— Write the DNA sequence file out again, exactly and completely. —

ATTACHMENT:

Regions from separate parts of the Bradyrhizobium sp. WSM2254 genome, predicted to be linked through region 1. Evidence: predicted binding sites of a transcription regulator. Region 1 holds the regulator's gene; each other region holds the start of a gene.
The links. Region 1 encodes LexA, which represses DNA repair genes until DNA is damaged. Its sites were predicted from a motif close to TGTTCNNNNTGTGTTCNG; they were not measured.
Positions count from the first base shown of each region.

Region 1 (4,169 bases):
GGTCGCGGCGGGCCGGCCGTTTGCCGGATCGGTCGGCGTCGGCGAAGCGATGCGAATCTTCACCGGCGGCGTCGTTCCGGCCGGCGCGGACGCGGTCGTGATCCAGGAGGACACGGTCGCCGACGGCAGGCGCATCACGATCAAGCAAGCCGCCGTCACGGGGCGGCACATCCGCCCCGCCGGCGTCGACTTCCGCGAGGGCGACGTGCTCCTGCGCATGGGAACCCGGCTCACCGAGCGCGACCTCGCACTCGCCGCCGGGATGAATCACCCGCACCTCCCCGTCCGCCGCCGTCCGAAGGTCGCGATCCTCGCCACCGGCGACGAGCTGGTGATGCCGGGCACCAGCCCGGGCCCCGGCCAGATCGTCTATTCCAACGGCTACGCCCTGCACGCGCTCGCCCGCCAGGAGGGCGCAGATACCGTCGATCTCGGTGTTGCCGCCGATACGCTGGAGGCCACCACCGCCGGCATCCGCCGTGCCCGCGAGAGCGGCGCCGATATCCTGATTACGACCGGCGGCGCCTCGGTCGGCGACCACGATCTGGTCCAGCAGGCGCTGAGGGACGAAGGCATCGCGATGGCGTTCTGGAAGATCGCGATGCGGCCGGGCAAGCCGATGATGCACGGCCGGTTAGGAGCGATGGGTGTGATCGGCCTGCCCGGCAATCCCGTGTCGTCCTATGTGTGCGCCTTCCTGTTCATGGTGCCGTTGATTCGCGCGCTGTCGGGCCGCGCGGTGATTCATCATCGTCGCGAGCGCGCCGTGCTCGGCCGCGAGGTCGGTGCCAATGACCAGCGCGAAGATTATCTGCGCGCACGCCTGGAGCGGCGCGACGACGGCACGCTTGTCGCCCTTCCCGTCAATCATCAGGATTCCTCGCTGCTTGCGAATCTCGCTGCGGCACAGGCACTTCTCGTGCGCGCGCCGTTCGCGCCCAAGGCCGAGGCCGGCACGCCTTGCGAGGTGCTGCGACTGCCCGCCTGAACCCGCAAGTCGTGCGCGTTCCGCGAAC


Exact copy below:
Regions from separate parts of the Bradyrhizobium sp. WSM2254 genome, predicted to be linked through region 1. Evidence: predicted binding sites of a transcription regulator. Region 1 holds the regulator's gene; each other region holds the start of a gene.
The links. Region 1 encodes LexA, which represses DNA repair genes until DNA is damaged. Its sites were predicted from a motif close to TGTTCNNNNTGTGTTCNG; they were not measured.
Positions count from the first base shown of each region.

Region 1 (4,169 bases):
GGTCGCGGCGGGCCGGCCGTTTGCCGGATCGGTCGGCGTCGGCGAAGCGATGCGAATCTTCACCGGCGGCGTCGTTCCGGCCGGCGCGGACGCGGTCGTGATCCAGGAGGACACGGTCGCCGACGGCAGGCGCATCACGATCAAGCAAGCCGCCGTCACGGGGCGGCACATCCGCCCCGCCGGCGTCGACTTCCGCGAGGGCGACGTGCTCCTGCGCATGGGAACCCGGCTCACCGAGCGCGACCTCGCACTCGCCGCCGGGATGAATCACCCGCACCTCCCCGTCCGCCGCCGTCCGAAGGTCGCGATCCTCGCCACCGGCGACGAGCTGGTGATGCCGGGCACCAGCCCGGGCCCCGGCCAGATCGTCTATTCCAACGGCTACGCCCTGCACGCGCTCGCCCGCCAGGAGGGCGCAGATACCGTCGATCTCGGTGTTGCCGCCGATACGCTGGAGGCCACCACCGCCGGCATCCGCCGTGCCCGCGAGAGCGGCGCCGATATCCTGATTACGACCGGCGGCGCCTCGGTCGGCGACCACGATCTGGTCCAGCAGGCGCTGAGGGACGAAGGCATCGCGATGGCGTTCTGGAAGATCGCGATGCGGCCGGGCAAGCCGATGATGCACGGCCGGTTAGGAGCGATGGGTGTGATCGGCCTGCCCGGCAATCCCGTGTCGTCCTATGTGTGCGCCTTCCTGTTCATGGTGCCGTTGATTCGCGCGCTGTCGGGCCGCGCGGTGATTCATCATCGTCGCGAGCGCGCCGTGCTCGGCCGCGAGGTCGGTGCCAATGACCAGCGCGAAGATTATCTGCGCGCACGCCTGGAGCGGCGCGACGACGGCACGCTTGTCGCCCTTCCCGTCAATCATCAGGATTCCTCGCTGCTTGCGAATCTCGCTGCGGCACAGGCACTTCTCGTGCGCGCGCCGTTCGCGCCCAAGGCCGAGGCCGGCACGCCTTGCGAGGTGCTGCGACTGCCCGCCTGAACCCGCAAGTCGTGCGCGTTCCGCGAAC